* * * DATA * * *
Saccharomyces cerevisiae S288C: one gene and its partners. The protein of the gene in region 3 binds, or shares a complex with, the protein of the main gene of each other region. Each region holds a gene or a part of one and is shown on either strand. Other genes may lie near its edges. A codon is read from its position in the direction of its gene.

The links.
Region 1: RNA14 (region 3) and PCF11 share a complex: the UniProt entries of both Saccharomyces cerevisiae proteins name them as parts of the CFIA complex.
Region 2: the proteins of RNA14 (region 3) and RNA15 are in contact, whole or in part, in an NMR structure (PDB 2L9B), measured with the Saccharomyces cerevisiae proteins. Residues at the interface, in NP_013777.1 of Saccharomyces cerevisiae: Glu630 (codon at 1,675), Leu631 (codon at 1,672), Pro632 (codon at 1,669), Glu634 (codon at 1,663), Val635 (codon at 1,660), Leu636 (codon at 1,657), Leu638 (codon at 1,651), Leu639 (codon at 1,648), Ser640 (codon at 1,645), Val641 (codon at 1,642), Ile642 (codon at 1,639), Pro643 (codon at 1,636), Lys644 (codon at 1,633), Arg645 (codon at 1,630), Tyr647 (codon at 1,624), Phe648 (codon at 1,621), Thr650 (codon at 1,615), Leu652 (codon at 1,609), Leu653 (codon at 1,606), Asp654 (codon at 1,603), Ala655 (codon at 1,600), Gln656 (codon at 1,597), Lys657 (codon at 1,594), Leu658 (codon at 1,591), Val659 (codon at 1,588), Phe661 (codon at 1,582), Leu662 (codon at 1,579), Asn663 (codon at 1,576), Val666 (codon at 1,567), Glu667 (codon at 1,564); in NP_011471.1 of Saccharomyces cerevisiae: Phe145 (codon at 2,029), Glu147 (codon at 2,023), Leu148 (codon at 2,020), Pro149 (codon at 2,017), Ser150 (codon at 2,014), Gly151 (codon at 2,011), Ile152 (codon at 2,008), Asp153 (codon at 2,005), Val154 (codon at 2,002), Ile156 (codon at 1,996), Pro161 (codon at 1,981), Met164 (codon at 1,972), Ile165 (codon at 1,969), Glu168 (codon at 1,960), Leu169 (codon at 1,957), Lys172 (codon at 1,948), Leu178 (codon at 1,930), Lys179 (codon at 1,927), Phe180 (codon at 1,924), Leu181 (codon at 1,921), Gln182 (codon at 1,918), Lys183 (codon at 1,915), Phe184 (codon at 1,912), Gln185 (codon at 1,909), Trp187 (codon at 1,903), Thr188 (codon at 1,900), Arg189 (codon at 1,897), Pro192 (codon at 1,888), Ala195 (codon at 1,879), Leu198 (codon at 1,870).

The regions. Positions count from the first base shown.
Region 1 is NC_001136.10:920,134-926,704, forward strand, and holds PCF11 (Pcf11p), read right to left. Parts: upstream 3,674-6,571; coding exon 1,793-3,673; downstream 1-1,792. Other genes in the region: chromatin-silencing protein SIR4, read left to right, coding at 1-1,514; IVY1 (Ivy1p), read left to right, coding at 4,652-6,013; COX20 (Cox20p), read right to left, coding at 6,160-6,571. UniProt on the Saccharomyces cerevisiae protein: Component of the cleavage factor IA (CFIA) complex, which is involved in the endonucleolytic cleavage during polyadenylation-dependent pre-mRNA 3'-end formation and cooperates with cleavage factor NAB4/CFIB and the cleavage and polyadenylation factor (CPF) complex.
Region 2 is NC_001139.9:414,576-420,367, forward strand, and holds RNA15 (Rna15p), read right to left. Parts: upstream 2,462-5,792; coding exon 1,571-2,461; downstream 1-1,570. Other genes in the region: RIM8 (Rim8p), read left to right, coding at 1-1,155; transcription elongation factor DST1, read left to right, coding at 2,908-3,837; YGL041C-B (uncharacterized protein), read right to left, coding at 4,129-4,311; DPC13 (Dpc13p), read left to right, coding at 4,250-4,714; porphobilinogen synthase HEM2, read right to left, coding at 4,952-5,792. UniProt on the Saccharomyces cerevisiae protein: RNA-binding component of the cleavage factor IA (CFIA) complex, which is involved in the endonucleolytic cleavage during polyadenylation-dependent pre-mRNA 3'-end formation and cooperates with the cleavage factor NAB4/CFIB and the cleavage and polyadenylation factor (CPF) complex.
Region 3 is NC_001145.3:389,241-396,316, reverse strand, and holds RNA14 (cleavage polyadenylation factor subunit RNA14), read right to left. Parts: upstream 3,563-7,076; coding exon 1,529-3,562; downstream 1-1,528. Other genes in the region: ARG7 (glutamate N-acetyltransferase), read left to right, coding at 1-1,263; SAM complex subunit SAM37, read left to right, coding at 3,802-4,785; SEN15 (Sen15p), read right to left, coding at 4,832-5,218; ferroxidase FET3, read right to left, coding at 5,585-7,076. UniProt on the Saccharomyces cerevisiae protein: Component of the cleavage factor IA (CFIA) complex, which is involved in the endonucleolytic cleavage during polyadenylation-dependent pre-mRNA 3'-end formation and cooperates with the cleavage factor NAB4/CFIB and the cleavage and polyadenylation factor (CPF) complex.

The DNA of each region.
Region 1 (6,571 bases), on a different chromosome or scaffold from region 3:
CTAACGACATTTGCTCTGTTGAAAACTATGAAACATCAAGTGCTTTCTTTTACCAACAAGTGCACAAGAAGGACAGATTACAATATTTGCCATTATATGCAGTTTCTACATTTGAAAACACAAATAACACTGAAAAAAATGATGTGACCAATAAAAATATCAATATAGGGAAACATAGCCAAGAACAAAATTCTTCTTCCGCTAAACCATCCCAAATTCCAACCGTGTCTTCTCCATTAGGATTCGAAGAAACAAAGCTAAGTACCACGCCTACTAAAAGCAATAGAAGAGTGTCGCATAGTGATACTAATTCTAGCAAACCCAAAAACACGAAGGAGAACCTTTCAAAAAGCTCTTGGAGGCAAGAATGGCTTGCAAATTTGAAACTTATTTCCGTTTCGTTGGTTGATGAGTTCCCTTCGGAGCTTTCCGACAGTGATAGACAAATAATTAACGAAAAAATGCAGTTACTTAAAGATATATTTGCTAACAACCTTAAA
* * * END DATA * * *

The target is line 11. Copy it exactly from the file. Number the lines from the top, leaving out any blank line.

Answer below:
CTAACGACATTTGCTCTGTTGAAAACTATGAAACATCAAGTGCTTTCTTTTACCAACAAGTGCACAAGAAGGACAGATTACAATATTTGCCATTATATGCAGTTTCTACATTTGAAAACACAAATAACACTGAAAAAAATGATGTGACCAATAAAAATATCAATATAGGGAAACATAGCCAAGAACAAAATTCTTCTTCCGCTAAACCATCCCAAATTCCAACCGTGTCTTCTCCATTAGGATTCGAAGAAACAAAGCTAAGTACCACGCCTACTAAAAGCAATAGAAGAGTGTCGCATAGTGATACTAATTCTAGCAAACCCAAAAACACGAAGGAGAACCTTTCAAAAAGCTCTTGGAGGCAAGAATGGCTTGCAAATTTGAAACTTATTTCCGTTTCGTTGGTTGATGAGTTCCCTTCGGAGCTTTCCGACAGTGATAGACAAATAATTAACGAAAAAATGCAGTTACTTAAAGATATATTTGCTAACAACCTTAAA